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Delbridge v. Kmart Corporation

United States District Court, Ninth Circuit

July 2, 2013

COLLETTE DELBRIDGE individually and on behalf of others similarly situated, Plaintiff,
KMART CORPORATION, a corporation, Defendant.


WILLIAM ALSUP, District Judge.


In this certified class action, a third party moves for a protective order following plaintiff's discovery request in another district. For the reasons stated below, the motion is GRANTED.


This action arises out of a dispute between Kmart Corporation and its employees over cashier seating. Original plaintiff Lisa Garvey alleged that by denying its cashiers seating, Kmart violated California labor law. Although in her class action Garvey sought to represent all Kmart cashiers in California, the class was limited to cashiers at a Kmart store in Tulare. A prior order found that the nature of the work at that store did not reasonably permit the seating modification urged by counsel at trial. Subsequently, another class was certified herein for a store in Redlands, which is the focus for the remainder of the dispute.

In May 2013, plaintiff issued two subpoenas to non-parties Pan-Oston Co. and Pan-Oston Holding Company. Pan-Oston is a designer and manufacturer of checkout retail products and fixtures. Plaintiff requested, inter alia, testimony regarding:

Designs and specifications of checkout counters for retailers (including, but not limited to Wal-Mart, Kmart, Target and Safeway) that would allow the use of a seat, a lean stool, or a sit/stand option by the cashier.

Plaintiff suggests that Pan-Oston's testimony and records will reveal that Kmart's competitors provide seating to their cashiers. Allegedly, this is relevant to Kmart's argument that providing seats to its cashiers would lead customers to take their business to Kmart's competitors.

In response to the subpoenas, Pan-Oston moved to quash the subpoenas in the United States District Court for Western District of Kentucky. On June 11, 2013, Magistrate Judge H. Brent Brennenstuhl stayed compliance with the subpoenas until this Court could rule on the present motion.

The undersigned judge thanks Judge Brennenstuhl for his courtesy and consideration. Pan-Oston now moves for a protective order precluding the production of documents and testimony concerning Target and Wal-Mart. According to Pan-Oston, the requested documents constitute trade secrets or otherwise confidential information of Target and Wal-Mart, which would fall into the hands of direct competitor Kmart if disclosed. Pan-Oston submitted declarations from both Target and Wal-Mart to support its position. This order follows briefing by plaintiff, Kmart and non-party Pan-Oston.


Through this action plaintiff hopes to see Kmart's checkstands replaced by configurations that allow for cashier seating. She seeks the requested documents to establish that such configurations exist and are manufactured by Pan-Oston. Referring to her ergonomic expert, plaintiff submits (Br. 1):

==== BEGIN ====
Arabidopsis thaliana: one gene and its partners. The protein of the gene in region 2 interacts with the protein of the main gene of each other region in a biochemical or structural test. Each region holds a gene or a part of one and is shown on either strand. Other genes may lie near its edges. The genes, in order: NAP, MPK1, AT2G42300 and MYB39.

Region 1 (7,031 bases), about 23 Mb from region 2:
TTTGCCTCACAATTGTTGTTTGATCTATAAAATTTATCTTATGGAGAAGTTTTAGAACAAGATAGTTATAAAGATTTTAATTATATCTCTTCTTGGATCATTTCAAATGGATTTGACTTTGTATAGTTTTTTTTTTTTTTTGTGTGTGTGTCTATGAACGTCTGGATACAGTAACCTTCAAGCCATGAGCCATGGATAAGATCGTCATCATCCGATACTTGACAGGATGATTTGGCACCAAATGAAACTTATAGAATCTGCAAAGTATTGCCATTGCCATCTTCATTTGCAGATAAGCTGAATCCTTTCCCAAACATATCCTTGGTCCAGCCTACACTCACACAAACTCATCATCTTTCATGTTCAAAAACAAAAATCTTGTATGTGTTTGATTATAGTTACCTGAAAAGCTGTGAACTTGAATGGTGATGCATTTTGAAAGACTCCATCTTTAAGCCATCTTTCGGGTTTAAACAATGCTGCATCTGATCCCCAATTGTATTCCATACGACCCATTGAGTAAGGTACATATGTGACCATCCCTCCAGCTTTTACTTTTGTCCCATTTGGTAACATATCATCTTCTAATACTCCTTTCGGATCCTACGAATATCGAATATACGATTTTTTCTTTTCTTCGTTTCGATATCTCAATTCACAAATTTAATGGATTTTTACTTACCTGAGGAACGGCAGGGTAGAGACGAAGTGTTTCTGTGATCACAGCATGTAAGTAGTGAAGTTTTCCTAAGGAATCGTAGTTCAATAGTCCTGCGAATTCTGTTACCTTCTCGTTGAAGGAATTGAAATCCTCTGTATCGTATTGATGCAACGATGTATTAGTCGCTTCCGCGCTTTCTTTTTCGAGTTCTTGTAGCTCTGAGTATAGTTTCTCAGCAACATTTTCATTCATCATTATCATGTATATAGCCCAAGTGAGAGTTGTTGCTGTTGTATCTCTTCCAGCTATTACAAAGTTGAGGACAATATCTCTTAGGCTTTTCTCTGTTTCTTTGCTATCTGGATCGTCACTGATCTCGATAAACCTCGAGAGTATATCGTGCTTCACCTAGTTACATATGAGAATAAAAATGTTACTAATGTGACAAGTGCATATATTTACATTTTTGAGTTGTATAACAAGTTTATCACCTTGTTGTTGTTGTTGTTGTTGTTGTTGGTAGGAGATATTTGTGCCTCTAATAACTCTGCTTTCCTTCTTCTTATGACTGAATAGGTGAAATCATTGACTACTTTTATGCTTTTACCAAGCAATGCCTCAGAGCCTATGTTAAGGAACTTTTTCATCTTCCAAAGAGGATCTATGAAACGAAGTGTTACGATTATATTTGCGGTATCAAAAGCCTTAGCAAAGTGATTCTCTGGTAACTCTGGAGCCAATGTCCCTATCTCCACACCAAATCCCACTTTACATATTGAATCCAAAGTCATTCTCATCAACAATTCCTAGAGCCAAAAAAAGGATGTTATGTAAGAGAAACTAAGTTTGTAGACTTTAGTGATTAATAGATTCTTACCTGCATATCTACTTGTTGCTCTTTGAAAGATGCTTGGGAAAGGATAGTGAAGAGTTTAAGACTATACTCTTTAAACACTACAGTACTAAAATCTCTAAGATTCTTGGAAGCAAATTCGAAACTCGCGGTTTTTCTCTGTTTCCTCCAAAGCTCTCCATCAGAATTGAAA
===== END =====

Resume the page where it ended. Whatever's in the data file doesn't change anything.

Dr. Bakken concludes that replacing all the existing front end checkout counters with a design akin to the Pan-Oston model could be accomplished at a reasonable cost and would allow Kmart cashiers the choice of alternating between sitting and standing while performing their front end checkout duties.

Thus, plaintiff seeks a large number of confidential documents from Pan-Oston merely to show the existence of checkstands that allow for seating. In fact, plaintiff herself submits an example of such a checkstand as an exhibit to her brief.

If the competitors of Kmart already use seating in their stores, then this circumstance must be in the public domain and viewable by anyone, including plaintiff's experts. It is unnecessary to require a third party to sift through its records to separate the private matter from the public. Plaintiff has not provided a justification for imposing this burden on Pan-Oston.

On the other hand, if any references to providing seating for cashiers in the Pan-Oston materials refer only to potential designs not yet in use, then those materials would be proprietary. To require their production would require a strong need, a case not presented by plaintiff herein. The rationale provided by counsel herein is that Kmart will argue that its competitors will have a competitive advantage since they do not allow seating. Even if those competitors have diagrams for potential use in the future, those potentialities have not yet materialized and thus the relevance is diminished to a point that fails to overcome the need to protect the proprietary nature of such private business possibilities and the burden of production by a stranger to the litigation.


For the reasons stated above, Pan-Oston's motion for a protective order is GRANTED. A copy of this order shall be provided by Pan-Oston to Magistrate Judge H. Brent Brennenstuhl in the Western District of Kentucky.


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